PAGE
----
Written By: Greg Johnson
It was a warming early fall day with sunshine at beautiful Lochenheath Golf Club in Williamsburg, just outside of Traverse City and perched beside Lake Michigan’s Grand Traverse Bay.
Golf course raters from the Golf Association of Michigan were moving about from tees to greens, using range finders to measure from penalty areas to fairways, bunkers, trees and more.
Then they would write things down on clipboards, gather and discuss, measure more and move on through all 18 holes.
One crew worked the front nine, the other the back nine of the exclusive private golf club’s course, an award-winning design by architect Steve Smyers.
The GAM and its group of volunteer raters work on 50-70 courses each year – this year it was over 60 – as an official arm of the United States Golf Association. An official Course Rating allows golfers interested in maintaining a Handicap Index as part of the World Handicap System (WHS) the ability to post scores for rounds played at the facility.
A course rating keeps a course in compliance with the Rules of Handicapping for 10 years, and Lochenheath was due for a new rating.
The GAM raters gather raw data to verify yardage measurements for each tee, determine Course Rating and Slope Rating for each tee and other specifics that go with the formula for the WHS.
What it all means is that any visitor to Lochenheath or any other rated course in Michigan can turn his or her score in via WHS and have an up-to-date index for events, tournaments and more anywhere else they play golf.
In addition Lochenheath can host tournaments and events using a golfer’s Handicap Index and the many groups who come to play can adjust their handicaps to the course for events and simple fun, fair competitions.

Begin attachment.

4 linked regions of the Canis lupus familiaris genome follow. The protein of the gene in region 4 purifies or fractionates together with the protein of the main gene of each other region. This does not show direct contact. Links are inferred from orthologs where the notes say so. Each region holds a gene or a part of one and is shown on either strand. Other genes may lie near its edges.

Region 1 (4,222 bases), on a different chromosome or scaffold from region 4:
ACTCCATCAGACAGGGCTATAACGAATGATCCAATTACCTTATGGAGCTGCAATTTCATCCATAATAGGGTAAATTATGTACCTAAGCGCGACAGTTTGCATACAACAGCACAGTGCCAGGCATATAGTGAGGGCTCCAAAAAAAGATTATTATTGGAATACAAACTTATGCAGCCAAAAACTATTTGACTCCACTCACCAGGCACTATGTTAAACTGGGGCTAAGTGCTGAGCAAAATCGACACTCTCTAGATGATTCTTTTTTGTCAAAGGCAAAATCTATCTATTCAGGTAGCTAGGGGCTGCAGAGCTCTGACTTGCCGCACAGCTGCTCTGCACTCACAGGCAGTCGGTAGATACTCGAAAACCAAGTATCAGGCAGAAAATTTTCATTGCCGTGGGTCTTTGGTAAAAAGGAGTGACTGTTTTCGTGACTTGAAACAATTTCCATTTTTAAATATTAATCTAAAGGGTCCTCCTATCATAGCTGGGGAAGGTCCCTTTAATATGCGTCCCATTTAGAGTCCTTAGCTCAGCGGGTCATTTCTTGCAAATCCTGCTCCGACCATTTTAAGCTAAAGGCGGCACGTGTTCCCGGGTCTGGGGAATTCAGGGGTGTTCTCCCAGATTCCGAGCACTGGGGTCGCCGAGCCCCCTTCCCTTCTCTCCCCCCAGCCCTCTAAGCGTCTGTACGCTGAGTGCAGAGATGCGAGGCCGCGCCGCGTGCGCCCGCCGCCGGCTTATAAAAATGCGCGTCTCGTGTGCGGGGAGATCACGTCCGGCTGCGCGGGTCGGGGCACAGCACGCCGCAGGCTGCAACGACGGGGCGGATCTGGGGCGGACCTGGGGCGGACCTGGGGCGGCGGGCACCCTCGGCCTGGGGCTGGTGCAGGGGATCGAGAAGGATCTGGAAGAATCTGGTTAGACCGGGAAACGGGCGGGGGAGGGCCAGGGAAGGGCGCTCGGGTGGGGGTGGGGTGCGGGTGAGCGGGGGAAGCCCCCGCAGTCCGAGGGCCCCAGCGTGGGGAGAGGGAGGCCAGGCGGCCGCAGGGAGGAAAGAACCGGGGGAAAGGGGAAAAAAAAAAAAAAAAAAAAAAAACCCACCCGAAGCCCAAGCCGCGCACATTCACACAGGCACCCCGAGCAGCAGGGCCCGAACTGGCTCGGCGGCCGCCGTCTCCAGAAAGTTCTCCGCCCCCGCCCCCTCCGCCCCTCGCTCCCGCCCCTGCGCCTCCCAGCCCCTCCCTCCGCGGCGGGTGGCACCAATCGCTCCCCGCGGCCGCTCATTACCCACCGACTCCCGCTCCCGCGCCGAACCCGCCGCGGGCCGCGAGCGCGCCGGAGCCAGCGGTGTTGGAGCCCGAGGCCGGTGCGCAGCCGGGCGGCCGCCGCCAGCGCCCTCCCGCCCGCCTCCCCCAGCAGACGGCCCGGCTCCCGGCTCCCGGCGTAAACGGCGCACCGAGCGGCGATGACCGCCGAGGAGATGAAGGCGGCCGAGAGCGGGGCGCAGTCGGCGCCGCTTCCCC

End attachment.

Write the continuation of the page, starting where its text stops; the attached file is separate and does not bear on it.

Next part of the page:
Hunter Koch, the director of course rating for the GAM, said Lochenheath was one of the remaining four or five rates the GAM volunteers had leftnin October before shutting down the service for the year. He said what looked like a season with lower than average the number of ratings turned into a season with more than the average number of ratings.
“We had several rates of new GAM member courses, which is a good thing and we really enjoyed the experiences of working with those facilities,” he said.
It was a perfect golf day at Lochenheath. The raters work in all types of weather because the days are scheduled ahead of time and a full morning of work is followed by a round of golf.
“Everybody likes the play part, but the people who really make good raters enjoy the work part, too,” Koch said.
“I think the things that make a good rater are being willing to learn and it helps if someone is objective and analytical, those are two big things in what we do,” he said. “There is quite a bit to learn while going through the process, so it also helps to have a great attitude while also being willing to learn. If a person has the great attitude and wants to learn, we will get them there.”
The GAM has over 100 volunteer raters, including some who only do a few rates in the region of the state where they live, and others who do 30 or more rates for the year. Among the group are Region Captains who helped direct the day’s work. New raters work with more experience raters. Some also compete in tournaments as GAM members and some serve in GAM leadership roles once they are exposed to the organization. Often though, raters are only involved in the GAM as raters and members who love and play golf at their home courses.
The GAM had what Koch described as a big class of rookie raters in 2022 and a more average size group in 2023.
“Some people find it’s not for them, others thrive because they enjoy it,” he said. “Everybody likes the playing part, that’s the perk, but you have to be able to enjoy the work part, too. That’s really why we are here.”
Lochenheath, a Scottish style links course on rolling Northern Michigan topography, tested everyone’s skills in both the work and play part.
“That style of golf course is unique in Michigan, even in Northern Michigan with slopes and other design things that challenged us in different ways than most of the courses we rate,” he said. “We encouraged our top raters to be a part of that day and we had a good team to handle those challenges. Rates like that teach us all things. Even the most experienced raters learn on that type of course rating.”
Koch said the GAM is always recruiting more raters, especially in regions of the state where they have just a few. He can be reached at [email protected].
“We try not to make everyone travel around the entire state, they are volunteers,” he said. “Of course, some of our raters like that part. We have something for everyone.”